I did it again last October — fall in the loon stuff, that is. I do it every couple of years, and it never fails to bring back memories.

It started in high school, when a friend and I tipped our canoe during an ill-fated duck outing along the fragrant shores of Lake Emma.

“Wow,” said my hunting partner Bucky as we sunk to our knees in gooey, primordial muck. “This stuff sure stinks. I hope it washes off, tonight being Homecoming and all.”

We recovered our guns and most of our gear before dark. I got home in time to take a hot shower before the Homecoming dance, but I gave my face an extra splash of Aqua Velva just in case.

“What is that stuff, anyway?” Bucky asked our biology teacher, Mr. Garth, after class the next week. Mr. Garth, an avid duck hunter, didn’t crack a smile.

“Loon stuff,” he said. Only he didn’t say “stuff.”

“Oh,” said Bucky.

Since Bucky and I had never seen a loon on Lake Emma — those mystical birds being more inclined toward the cold, clear lakes farther north — we wondered about Mr. Garth’s explanation.

Then came college. I asked my biology professor what made duck marshes smell the way they do. The answer involved scientific terms like organic matter, plant decomposition, and sulfur dioxide. During a duck hunt over Thanksgiving break I passed my newfound knowledge along to Bucky.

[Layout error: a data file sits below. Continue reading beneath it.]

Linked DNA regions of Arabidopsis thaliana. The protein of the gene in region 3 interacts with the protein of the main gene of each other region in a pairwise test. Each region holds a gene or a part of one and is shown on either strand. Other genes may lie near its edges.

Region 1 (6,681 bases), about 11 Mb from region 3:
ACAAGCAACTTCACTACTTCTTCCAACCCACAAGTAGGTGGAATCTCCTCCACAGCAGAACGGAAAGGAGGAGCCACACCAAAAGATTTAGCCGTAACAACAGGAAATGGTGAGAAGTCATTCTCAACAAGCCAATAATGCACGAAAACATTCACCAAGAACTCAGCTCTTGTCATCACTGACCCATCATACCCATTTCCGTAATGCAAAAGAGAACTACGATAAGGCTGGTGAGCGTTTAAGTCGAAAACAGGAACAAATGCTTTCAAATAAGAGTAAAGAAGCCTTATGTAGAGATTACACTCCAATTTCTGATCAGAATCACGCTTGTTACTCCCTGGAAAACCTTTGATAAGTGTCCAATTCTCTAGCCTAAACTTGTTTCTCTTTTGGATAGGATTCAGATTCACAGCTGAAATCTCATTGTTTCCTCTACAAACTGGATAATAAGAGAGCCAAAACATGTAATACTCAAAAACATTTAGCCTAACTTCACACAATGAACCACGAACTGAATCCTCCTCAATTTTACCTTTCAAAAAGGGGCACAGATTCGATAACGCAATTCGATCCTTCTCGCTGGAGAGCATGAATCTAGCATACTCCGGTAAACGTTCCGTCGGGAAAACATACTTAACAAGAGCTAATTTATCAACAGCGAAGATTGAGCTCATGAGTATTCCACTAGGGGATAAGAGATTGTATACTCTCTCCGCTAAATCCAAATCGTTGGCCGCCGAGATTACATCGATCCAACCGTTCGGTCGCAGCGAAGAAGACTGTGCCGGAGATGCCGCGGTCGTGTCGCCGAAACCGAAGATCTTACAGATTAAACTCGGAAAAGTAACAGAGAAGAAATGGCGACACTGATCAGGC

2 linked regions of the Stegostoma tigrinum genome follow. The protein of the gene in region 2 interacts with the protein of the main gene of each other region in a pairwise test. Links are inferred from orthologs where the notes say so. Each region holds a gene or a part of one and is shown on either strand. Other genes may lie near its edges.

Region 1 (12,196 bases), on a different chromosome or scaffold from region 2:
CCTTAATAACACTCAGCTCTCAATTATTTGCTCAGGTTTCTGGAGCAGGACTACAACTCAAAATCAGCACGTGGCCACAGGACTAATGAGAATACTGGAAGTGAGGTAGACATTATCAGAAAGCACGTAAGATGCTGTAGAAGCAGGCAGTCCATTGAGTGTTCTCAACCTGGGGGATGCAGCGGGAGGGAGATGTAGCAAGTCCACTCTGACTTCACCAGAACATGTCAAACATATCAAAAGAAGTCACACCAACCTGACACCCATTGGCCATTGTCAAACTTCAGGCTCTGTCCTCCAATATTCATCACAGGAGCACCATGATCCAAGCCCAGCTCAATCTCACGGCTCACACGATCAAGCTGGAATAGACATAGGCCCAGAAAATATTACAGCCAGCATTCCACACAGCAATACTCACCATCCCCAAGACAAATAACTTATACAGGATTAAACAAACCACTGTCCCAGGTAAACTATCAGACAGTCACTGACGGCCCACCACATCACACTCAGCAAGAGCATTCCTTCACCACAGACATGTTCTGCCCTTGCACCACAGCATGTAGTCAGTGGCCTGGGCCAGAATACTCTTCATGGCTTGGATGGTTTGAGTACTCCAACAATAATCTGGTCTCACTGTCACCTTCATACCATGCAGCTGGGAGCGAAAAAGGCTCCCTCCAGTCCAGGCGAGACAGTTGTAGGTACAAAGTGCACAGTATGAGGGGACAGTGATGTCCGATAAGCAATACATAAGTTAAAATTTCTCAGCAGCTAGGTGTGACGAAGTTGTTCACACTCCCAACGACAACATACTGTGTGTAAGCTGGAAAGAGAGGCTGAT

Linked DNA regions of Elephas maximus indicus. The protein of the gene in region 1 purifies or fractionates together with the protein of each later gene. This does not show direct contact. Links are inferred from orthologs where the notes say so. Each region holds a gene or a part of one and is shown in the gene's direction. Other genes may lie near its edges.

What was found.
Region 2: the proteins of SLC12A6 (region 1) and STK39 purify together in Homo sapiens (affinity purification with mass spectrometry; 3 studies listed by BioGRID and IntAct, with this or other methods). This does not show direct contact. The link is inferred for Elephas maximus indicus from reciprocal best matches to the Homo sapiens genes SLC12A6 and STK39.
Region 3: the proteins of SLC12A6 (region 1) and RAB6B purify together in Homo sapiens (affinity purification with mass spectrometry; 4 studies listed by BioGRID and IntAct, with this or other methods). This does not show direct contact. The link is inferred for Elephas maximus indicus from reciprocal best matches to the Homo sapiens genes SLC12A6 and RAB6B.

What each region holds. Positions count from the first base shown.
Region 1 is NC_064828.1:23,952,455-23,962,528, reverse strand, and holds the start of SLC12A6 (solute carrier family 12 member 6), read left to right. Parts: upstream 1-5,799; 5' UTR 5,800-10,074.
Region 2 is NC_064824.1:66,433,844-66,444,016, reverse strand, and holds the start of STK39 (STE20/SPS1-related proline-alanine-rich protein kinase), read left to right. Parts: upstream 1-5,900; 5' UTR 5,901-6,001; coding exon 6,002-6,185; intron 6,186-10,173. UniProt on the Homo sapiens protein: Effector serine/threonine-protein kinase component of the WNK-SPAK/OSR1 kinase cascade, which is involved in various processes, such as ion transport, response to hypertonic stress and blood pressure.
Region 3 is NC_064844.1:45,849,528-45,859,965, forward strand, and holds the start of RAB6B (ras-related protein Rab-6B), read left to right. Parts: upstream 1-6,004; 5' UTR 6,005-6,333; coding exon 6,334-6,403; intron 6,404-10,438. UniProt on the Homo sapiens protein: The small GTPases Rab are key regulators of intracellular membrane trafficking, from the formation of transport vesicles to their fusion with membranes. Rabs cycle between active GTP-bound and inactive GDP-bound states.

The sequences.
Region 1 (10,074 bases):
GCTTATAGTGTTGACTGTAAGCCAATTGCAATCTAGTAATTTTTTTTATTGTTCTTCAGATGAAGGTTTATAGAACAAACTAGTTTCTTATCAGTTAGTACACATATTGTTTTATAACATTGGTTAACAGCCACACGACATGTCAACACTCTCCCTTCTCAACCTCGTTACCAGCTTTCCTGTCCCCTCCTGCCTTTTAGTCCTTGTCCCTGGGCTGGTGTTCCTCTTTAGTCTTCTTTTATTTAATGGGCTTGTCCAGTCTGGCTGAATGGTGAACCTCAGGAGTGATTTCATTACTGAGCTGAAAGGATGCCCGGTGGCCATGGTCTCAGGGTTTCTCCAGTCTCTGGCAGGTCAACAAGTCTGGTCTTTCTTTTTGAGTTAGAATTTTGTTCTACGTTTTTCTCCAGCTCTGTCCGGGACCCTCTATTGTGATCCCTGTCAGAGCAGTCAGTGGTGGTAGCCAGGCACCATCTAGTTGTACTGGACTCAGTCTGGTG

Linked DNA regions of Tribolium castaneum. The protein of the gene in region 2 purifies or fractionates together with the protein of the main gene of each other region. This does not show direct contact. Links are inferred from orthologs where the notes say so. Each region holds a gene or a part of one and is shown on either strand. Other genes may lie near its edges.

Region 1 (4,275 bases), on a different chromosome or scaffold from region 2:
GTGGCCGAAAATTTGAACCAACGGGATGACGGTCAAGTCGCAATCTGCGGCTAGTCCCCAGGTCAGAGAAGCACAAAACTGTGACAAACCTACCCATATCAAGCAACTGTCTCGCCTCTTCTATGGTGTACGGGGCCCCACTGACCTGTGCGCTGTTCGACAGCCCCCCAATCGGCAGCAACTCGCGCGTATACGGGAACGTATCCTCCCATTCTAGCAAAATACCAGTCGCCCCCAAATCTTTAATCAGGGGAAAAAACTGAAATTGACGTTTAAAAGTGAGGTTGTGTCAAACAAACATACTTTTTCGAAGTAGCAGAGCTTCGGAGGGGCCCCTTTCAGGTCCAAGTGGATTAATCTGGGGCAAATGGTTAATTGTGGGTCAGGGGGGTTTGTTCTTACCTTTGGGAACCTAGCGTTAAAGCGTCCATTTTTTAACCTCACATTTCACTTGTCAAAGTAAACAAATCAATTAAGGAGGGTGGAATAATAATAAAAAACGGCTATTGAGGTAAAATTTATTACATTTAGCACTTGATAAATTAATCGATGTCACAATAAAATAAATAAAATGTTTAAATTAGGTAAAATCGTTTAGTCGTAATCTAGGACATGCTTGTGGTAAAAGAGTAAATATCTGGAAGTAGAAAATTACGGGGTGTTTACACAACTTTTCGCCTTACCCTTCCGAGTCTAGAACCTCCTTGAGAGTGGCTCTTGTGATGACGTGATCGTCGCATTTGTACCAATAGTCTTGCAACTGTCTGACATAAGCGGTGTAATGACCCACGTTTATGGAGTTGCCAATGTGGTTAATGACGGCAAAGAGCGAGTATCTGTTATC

“Yeah right, loon stuff,” he said. Only he didn’t say “stuff.”


I fell in it again last fall, reminding me that duck hunting is a lifelong learning experience, complete with lessons I never seem to learn. One of those lessons dictates that shooting at an overhead mallard already past vertical can lead to trouble, especially when your boots are ankle-deep in mud. I did a backward swan dive into the odoriferous ooze.

That’s when I learned that a wader-clad duck hunter with a heavy parka and lots of shells in his pockets is not unlike a turtle flipped onto its back. I laid there a while gathering my strength, then reached out and leaned my shotgun against a clump of reeds. Then I did a mud-bound duck hunter’s version of the Eskimo roll, only in reverse — a maneuver that left me slimed over with a putrid coat of marshland muck. I had mud in my ears and up my nose.

As I struggled onto my hands and knees I found myself eyeball to eyeball with my black Lab, Bailey, who took one look and backed away in disgust.

I admit to loving everything about duck marshes, despite their occasional treachery and miasmic mysteries — I even love the way they smell. I guess it has something to do with all those pleasant memories of wet dogs, ducks coming to decoys, and partners I’ve shared duck blinds with over the years.

In fact, I’m even thinking about designating my favorite duck marsh as a final resting place. Here’s what I’d like adorning the weathered wood of my old duck blind:

A Duck Hunter’s Last Wish

When I’ve shot my last shell

and my skiff’s run aground,

please don’t bury me

on a hill or a mound.


Take me down to the marsh

with my old hunting vest,

spread my ashes around

where the waterfowl nest.


Let my soul rise high

with the cattail fluff,

while the rest of me sinks

in the sticky loon stuff.